The Mysterious Internet Police
(Southern Weekend) The Mysterious "Internet Police" Surfaces. By Cheng Gong (成功). May 18, 2006.
On May 12, the Ministry of Public Security decided to implement Shenzhen's "virtual police" in eight cities around the country. How did this approach come into being in Shenzhen? How is it operated? What are the limits to the powers of the "virtual police"? How is it defined? How do we get a balance between administration in accordance with the law versus protection of citizen rights?
On April 14, a certain Ms. Zhu at a certain IT company in the Huaqiangbei district of Shenzhen opened up the web page that the friend had told her about and became furious: her MSN and mobile telephone numbers had been published on the Internet. Overnight, the young and pretty Ms. Zhu has become a female star gpt an Internet prostitution ring.
Previously, these types of malicious pranks leave the victims with no recourse. In the case of Ms. Zhu, Shenzhen had a new method of handling. Within two days, the person named He who spread this piece of malicious false information was arrested and placed under administrative detention for five days.
It was the Shenzhen "virtual police" on the Internet that helped Ms. Zhu out.
In a certain office on the 9th floor of the Public Security Bureau building in Shenzhen, Xu Qian was sitting in front of a computer and entering the main page of the Shenzhen News Net. On the sides of the monitor screen two cartoon figures of "virtual police," one male and one female, moved with the mouse cursor. The two cartoon police then "roved" around the web page.
These were the Internet cartoon police figures that the Shenzhen Public Security Bureau introduced in January this year. The slightly plump male police officer with the police cap and standing on a keyboard is named "Jingjing" (警警). The pretty female police officer is named "Chacha" (察察) and she is forever blinking her big eyes.
"The Internet police cartoon figures are present at Shenzhen News Net, Shenzhen Hotline, QQ and more than 100 major forums in Shenzhen," said worker Wang Ke to this reporter. "They are on duty twenty-four hours a day, and they guarantee that they will respond to reports or requests from netizens."
"The main purpose is to warn people and to deter irrational behavior and harmful information on the Internet," explained Xu Qian. "Jingjing" and "Chacha" have cute images, they have police officer status, they are friendly and they are easy to accept."
Xu Qian and Wang Ke are Internet police officers at the Internet Security Supervisory Department of the Shenzhen Public Security Bureau. In the past, they were just "lurking" in the dark at the forums and watching the Internet netizens bustle around. The netizens had not even been aware that they existed.
Presently, more than 100 Internet police officers have formed a large Internet force of "virtual police" and they have stepped out into the open. On the Internet, they now have the two cute image spokespersons, "Jingjing" and "Chacha."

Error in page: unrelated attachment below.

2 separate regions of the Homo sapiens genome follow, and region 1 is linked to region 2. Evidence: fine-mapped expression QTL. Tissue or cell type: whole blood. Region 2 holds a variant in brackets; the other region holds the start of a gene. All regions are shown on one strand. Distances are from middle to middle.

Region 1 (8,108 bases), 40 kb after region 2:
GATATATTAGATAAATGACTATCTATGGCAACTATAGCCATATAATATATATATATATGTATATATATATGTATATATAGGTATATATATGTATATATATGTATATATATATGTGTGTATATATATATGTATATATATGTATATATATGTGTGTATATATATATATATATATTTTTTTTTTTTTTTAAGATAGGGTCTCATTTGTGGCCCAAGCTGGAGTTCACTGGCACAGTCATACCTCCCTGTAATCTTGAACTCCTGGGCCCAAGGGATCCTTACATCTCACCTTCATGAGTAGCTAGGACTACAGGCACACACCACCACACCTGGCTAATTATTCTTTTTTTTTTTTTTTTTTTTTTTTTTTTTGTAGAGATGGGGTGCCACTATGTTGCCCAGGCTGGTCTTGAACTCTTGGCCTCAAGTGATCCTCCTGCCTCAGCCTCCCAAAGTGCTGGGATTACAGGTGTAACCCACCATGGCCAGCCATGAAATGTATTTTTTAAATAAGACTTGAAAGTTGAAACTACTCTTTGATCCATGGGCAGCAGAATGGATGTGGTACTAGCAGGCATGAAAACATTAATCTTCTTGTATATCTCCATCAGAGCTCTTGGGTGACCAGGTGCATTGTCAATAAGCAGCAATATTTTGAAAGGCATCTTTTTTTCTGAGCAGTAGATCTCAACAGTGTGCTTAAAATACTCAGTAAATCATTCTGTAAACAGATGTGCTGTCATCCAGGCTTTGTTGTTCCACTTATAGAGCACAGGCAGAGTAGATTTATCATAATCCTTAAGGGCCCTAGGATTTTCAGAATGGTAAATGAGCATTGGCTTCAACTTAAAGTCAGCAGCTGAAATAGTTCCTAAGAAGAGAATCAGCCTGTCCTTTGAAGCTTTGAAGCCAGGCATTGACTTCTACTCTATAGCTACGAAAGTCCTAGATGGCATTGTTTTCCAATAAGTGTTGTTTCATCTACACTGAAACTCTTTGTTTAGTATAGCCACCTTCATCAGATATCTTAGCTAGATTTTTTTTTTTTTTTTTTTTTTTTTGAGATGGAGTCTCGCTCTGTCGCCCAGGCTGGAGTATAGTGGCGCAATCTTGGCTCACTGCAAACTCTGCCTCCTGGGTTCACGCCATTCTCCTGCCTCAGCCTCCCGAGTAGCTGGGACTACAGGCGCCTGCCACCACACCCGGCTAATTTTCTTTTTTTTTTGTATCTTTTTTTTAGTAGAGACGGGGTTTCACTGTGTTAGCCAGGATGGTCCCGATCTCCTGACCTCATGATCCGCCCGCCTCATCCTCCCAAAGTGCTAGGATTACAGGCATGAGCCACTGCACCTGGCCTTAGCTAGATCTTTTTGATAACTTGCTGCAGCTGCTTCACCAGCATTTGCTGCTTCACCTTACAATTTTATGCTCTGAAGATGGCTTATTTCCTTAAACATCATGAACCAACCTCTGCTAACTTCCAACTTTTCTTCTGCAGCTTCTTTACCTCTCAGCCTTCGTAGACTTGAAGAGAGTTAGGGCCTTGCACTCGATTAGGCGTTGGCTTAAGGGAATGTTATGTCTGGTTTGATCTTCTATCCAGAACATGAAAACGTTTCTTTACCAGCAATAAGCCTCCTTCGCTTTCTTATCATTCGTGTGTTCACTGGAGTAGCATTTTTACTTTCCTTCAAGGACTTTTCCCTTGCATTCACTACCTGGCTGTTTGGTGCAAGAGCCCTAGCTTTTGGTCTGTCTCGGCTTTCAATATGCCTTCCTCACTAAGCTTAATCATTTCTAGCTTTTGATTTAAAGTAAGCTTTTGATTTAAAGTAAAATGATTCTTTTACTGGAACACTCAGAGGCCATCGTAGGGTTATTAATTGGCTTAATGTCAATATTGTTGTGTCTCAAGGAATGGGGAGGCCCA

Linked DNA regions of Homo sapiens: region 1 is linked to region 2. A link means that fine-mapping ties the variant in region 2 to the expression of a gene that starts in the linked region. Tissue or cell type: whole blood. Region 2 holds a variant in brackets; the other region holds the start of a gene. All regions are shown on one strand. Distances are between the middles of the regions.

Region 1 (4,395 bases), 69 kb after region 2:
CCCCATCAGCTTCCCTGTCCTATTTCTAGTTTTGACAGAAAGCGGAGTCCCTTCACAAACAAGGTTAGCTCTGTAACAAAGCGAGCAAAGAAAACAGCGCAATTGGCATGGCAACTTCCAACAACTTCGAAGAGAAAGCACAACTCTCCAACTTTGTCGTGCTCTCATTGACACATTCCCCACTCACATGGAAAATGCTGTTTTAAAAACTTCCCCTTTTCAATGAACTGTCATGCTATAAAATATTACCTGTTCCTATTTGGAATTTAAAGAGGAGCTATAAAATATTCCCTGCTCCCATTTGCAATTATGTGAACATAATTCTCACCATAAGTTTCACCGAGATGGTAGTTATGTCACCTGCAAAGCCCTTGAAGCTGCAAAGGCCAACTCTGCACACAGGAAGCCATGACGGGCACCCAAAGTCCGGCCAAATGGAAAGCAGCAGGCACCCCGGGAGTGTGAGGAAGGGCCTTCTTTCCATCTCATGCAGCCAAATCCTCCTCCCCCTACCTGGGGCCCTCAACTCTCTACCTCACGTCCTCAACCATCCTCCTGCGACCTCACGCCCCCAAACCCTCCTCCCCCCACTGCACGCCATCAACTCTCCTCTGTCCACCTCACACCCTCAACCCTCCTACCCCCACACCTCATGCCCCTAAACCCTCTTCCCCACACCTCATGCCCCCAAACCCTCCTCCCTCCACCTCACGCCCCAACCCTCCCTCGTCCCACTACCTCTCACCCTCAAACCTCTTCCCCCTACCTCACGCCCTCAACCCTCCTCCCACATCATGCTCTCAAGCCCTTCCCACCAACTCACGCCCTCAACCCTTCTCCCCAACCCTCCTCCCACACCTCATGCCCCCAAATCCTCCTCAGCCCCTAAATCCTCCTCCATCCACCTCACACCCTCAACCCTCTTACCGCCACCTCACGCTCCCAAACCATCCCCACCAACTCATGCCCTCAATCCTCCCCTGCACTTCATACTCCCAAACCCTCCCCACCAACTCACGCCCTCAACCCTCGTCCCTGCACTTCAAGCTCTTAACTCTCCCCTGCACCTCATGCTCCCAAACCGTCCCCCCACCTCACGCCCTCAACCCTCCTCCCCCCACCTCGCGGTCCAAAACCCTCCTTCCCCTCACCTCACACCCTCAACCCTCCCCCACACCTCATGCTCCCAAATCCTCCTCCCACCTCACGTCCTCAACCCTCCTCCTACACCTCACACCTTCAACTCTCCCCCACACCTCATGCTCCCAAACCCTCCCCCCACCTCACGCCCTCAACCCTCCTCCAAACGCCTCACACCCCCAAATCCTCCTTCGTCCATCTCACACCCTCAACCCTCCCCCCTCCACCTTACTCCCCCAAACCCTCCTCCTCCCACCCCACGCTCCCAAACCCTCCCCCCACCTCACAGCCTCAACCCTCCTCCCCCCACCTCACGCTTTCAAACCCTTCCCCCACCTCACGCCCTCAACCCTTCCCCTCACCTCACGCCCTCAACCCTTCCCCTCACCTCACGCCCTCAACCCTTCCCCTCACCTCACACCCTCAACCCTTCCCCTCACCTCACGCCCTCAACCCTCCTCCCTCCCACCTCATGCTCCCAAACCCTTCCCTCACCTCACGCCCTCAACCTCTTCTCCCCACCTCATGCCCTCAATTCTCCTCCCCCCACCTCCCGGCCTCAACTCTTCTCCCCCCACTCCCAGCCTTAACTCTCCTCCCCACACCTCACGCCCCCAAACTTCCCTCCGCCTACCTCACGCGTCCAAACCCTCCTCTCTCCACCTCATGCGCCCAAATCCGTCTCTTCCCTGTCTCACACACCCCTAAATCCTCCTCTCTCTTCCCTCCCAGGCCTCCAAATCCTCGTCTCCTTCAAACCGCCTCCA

"The keyboard and the mouse are our weapons." The thin Xu Qian looked more like a shy university student than the traditional stern and stout police officer. His office is set up like a commercial company office: central air conditioning, three rows of twelve cubicles separated by blue-and-white boards and everybody watching their computer screen quietly. On the desk, there are no mountains of case files. The setting is simple: one 17" LCD monitor, one 16-line green notebook and one telephone.
Xu Qian clicked on "Jingjing" and "Chacha" at the forum website and entered the Shenzhen Internet Police web page. Then he began to handle the police reports filed by netizens and replied to them. One netizen reported on some information about the 21cn website. Because "there were just random codes on the page," Xu Qian deleted it in accordance with the regulations. "Each day, we receive about 30 reports, but about 20% are useless."
In order to strengthen the "security" front, the Internet police also set up a "police sentry box" at the bottom of the Shenzhen News Net home page. The red "@" on top of the police sentry box is perpetually spinning. "Its effect is equivalent to an Internet '110'."
Furthermore, "Jingjing" and "Chacha" have obtained the QQ numbers: 66110 and 777110. In their personal QQ space, they offer services such as filing police report, case studies, legal advice, and so on. These services are provided by Xu Qian and his colleagues.
Xu Qian told this reporter that in order to maintain the Internet cartoon police, he and another 23 people are divided into 3 teams of Internet patrol squads.
On the Internet, they have to handle the various cases reported by the netizens: for example, theft of QQ identification numbers and game equipment items, etc. "We are different from the police who patrol the streets on motorcycles." Xu Qian only has to turn on the computer and sit in the office to "patrol" and "handle cases" in virtual space.